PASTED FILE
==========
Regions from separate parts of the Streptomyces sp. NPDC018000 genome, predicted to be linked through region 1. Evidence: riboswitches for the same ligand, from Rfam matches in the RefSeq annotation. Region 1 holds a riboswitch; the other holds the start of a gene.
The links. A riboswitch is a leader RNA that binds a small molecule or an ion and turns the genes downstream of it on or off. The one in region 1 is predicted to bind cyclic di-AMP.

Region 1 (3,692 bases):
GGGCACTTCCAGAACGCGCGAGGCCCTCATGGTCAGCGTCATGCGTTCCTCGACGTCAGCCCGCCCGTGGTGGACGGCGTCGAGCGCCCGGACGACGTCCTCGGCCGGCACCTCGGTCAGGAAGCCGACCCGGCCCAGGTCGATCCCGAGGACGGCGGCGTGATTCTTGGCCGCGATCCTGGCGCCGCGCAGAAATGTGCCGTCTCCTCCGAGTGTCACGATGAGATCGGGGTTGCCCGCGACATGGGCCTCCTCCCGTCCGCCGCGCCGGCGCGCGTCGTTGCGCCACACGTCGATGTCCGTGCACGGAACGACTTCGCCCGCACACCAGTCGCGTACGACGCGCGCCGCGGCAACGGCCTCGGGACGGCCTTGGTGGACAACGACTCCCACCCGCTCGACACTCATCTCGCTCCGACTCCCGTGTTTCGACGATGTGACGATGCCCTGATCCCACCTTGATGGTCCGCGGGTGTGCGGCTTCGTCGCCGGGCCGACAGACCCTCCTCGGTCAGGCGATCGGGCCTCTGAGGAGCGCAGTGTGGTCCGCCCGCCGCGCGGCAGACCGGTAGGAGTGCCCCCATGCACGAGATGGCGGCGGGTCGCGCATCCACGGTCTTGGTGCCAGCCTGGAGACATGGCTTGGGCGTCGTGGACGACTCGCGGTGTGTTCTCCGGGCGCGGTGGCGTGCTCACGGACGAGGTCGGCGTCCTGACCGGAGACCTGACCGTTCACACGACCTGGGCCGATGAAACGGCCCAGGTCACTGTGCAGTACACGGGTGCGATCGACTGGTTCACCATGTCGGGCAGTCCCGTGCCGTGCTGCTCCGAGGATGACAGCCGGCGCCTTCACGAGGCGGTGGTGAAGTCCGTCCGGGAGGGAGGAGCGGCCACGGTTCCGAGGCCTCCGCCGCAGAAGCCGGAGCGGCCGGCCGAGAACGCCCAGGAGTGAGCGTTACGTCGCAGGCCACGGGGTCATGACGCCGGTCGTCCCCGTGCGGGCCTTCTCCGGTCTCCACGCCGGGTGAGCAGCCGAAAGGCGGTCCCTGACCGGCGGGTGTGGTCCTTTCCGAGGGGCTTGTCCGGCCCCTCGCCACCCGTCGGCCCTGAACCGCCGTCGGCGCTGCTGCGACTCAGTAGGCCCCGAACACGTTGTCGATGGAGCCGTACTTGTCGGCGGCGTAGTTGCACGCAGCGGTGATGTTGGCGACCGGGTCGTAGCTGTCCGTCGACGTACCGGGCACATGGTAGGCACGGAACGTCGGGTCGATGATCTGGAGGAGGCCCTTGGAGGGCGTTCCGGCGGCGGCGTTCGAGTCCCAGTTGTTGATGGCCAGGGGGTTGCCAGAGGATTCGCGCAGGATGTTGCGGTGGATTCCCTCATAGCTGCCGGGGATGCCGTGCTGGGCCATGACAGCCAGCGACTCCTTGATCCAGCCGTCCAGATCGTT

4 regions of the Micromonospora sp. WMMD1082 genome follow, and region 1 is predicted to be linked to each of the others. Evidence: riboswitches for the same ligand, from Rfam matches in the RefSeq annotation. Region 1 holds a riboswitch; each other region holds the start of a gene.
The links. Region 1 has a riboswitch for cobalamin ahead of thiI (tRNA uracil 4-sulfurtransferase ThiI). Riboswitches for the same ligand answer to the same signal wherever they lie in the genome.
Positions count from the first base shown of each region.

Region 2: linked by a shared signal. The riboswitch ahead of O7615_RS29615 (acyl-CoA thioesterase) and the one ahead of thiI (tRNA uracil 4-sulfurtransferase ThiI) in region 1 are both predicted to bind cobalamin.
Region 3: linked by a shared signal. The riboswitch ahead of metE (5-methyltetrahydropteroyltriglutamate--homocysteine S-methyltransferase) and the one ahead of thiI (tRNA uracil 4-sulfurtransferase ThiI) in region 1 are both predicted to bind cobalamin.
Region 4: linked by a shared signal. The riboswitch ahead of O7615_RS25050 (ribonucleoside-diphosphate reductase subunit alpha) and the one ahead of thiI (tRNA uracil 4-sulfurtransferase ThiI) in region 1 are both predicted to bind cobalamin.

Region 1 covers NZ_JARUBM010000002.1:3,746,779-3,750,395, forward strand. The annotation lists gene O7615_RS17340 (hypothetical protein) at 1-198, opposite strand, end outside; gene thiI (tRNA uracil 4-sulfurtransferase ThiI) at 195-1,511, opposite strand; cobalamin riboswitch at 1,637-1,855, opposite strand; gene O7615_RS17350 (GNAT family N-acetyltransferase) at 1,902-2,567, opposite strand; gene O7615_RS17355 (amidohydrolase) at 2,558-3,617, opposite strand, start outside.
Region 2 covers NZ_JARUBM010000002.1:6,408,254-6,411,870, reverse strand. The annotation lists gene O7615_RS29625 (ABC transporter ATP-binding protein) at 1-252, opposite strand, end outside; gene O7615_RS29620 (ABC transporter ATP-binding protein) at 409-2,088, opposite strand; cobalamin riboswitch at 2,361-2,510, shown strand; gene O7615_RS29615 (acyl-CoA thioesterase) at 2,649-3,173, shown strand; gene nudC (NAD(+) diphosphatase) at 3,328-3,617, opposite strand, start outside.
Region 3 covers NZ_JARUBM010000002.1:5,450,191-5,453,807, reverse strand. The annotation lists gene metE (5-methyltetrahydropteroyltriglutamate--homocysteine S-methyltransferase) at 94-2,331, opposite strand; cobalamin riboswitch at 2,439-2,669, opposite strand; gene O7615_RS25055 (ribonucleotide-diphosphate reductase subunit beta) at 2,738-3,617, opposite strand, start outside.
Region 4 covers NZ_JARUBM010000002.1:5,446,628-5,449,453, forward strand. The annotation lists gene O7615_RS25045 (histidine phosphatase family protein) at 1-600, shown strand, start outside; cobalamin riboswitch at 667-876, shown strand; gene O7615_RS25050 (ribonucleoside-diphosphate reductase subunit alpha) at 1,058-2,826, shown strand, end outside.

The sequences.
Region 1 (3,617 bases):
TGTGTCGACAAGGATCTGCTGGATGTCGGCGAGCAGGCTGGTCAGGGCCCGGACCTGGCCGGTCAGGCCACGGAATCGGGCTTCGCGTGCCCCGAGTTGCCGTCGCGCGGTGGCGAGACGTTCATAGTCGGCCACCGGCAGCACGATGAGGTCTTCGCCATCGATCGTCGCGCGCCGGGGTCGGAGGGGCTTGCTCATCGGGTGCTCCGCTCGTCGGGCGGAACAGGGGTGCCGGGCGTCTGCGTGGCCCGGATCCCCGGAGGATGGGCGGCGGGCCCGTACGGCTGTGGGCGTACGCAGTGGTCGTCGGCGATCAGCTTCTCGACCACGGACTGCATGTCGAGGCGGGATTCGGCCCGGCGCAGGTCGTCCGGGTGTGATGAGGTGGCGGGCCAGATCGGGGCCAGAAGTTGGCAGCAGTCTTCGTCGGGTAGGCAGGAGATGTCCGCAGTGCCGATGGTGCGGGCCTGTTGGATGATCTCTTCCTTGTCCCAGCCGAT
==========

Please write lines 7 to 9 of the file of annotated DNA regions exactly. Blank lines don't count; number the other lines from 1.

Positions count from the first base shown of each region.

Region 2: linked by a shared signal. The riboswitch ahead of O7615_RS29615 (acyl-CoA thioesterase) and the one ahead of thiI (tRNA uracil 4-sulfurtransferase ThiI) in region 1 are both predicted to bind cobalamin.
Region 3: linked by a shared signal. The riboswitch ahead of metE (5-methyltetrahydropteroyltriglutamate--homocysteine S-methyltransferase) and the one ahead of thiI (tRNA uracil 4-sulfurtransferase ThiI) in region 1 are both predicted to bind cobalamin.